The Tampa City Council District 7 race was a free-for-all involving six candidates. This made it unlikely any candidate would earn a majority, which is precisely what happened.

Jim Davison advanced to a runoff with Luis Viera. Davison earned 30 percent of the vote while Viera came in with 22 percent.

Davison was put in the hot seat when he received a $1,000 contribution from the local Republican Party, which is forbidden for municipal candidates. He returned the contribution.

Orlando GudesAvis Simone HarrisonGene Siudut, and Cyril Spiro divided the remaining votes.

Pinellas County Commission

Charlie Justice was looking to keep his District 3 seat on the Pinellas County Commission. He faced a strong challenge from Republican retired businessman Mike Mikurak.

Mikurak hammered Justice on his positions on zoning and environmental issues. He nearly pulled off the upset.

When the votes were counted, Justice had a narrow 52-48 percent victory. His victory allows the Democratic Party to keep a 4-3 majority on the commission.

Leon County Superintendent of Schools

Democratic incumbent Jackie Pons was challenged by former friend Rocky Hanna in a bitter race for Leon County Superintendent of Schools. Hanna, a former member of Pons’s administration, ran against him as a no party affiliate.

A controversial television ad against Hanna backfired against Pons, prompting some prominent supporters to abandon him. Hanna built on his record generated during his successful tenure as principal at Tallahassee’s Leon High School.

When the votes were counted, Hanna rolled to a convincing victory over Pons and two other candidates. Hanna earned 54 percent of the vote to 36 percent for Pons. Patricia Sunday and Forrest Van Camp split the remaining 10 percent.

Leon County Sheriff

This race involved four candidates, three of which switched party affiliations during the campaign. Incumbent Mike Wood, running as an NPA, was challenged by former Tallahassee police chief Walt McNeil, a Democrat, as well as Republican Charlie Strickland and NPA Tommy Mills.

McNeil described the incumbent Wood as “Rick Scott’s sheriff.” Wood was appointed by the governor following the death of longtime Sheriff Larry Campbell.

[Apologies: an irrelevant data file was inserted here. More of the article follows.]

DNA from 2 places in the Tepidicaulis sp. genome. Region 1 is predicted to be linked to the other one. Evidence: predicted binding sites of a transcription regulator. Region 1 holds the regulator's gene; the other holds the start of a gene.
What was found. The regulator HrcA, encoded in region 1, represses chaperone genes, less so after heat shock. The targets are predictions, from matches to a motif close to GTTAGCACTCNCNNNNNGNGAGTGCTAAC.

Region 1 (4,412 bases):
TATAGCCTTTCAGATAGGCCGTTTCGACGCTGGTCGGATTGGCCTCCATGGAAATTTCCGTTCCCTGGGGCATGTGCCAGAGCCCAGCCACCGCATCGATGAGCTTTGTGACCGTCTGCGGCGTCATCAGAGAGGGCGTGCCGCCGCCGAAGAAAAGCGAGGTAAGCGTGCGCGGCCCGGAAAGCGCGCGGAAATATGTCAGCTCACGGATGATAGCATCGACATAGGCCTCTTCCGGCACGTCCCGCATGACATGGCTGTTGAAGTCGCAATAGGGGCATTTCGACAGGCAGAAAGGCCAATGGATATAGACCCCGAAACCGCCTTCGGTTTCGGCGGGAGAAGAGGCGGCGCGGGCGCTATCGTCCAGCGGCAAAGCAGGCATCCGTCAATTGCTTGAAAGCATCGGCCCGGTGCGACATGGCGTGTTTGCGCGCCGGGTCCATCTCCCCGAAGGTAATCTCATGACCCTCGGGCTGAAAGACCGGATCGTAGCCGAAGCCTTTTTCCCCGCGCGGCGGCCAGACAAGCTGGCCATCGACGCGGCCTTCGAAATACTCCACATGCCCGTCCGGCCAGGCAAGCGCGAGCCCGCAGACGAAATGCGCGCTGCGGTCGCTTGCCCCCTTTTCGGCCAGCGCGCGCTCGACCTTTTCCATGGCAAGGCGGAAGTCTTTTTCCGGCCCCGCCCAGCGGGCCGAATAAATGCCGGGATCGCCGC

McNeil won the race by earning 46 percent of the vote, while Strickland and Wood gained 25 and 24 percent, respectively.

Jacksonville slots referendum

Supporters of CR 1, which would allow slot machines at pari-mutuel facilities, were placing their bets on the ability of increased gambling to increase jobs.

Apparently, that argument won the day because 54 percent of Duval County voters voted to approve the measure.

One hurdle remains. The Florida Supreme Court is considering a case that would decide whether a countywide vote for slots is constitutional.

Monroe County Zika Initiative

The fight against Zika was put before Monroe County voters on Tuesday. Residents were called on to weigh in on deploying genetically modified insects.

The measure was a non-binding poll and not a mandate. When the votes were counted, 57 percent voted in favor of the idea.

While not binding, three of the mosquito control board members said before the election they would take the public’s view into account before moving forward.

Charlie Justice wins second term on Pinellas County Commission

Democrat Charlie Justice faced down a challenge from first-time candidate Mike Mikurak to win a second term on the Pinellas County Commission.

Justice took the lead early in the evening with about 53. 5 percent of the vote and never looked back.

Voters were treated to two distinctly different styles in the race for the District 3 seat, which was voted on countywide.

Republican Mikurak, who was making his first run for public office, was on the attack early on calling Justice a “career politician” for having served in both the state House and Senate before running for the County Commission. Mikurak also criticized the county as lacking leadership. In turn, Mikurak, a retired businessman, argued the county needed to be run more like a business.

Justice, on the other hand, took a softer approach, talking about his love for the county and his desire to see Pinellas as a place where his daughters would want to live. He also ran on his record, saying the county had come a long way since he first took office in 2012 when there was infighting on the commission and between the county and cities, fire districts, fire chiefs, and other county commissions. Collaboration, Justice said, was the way to get things done for the future.

In other county races, Pinellas Sheriff Bob Gualtieri won another term. Gualtieri, a Republican, clobbered both James McLynas, who ran without a party affiliation, and write-in candidate Greg Pound.

Republican Mike Twitty also became property appraiser when he took about 96.7 percent of the vote against write-in candidates.

Mike Mikurak’s donations to his campaign fatten his fundraising balance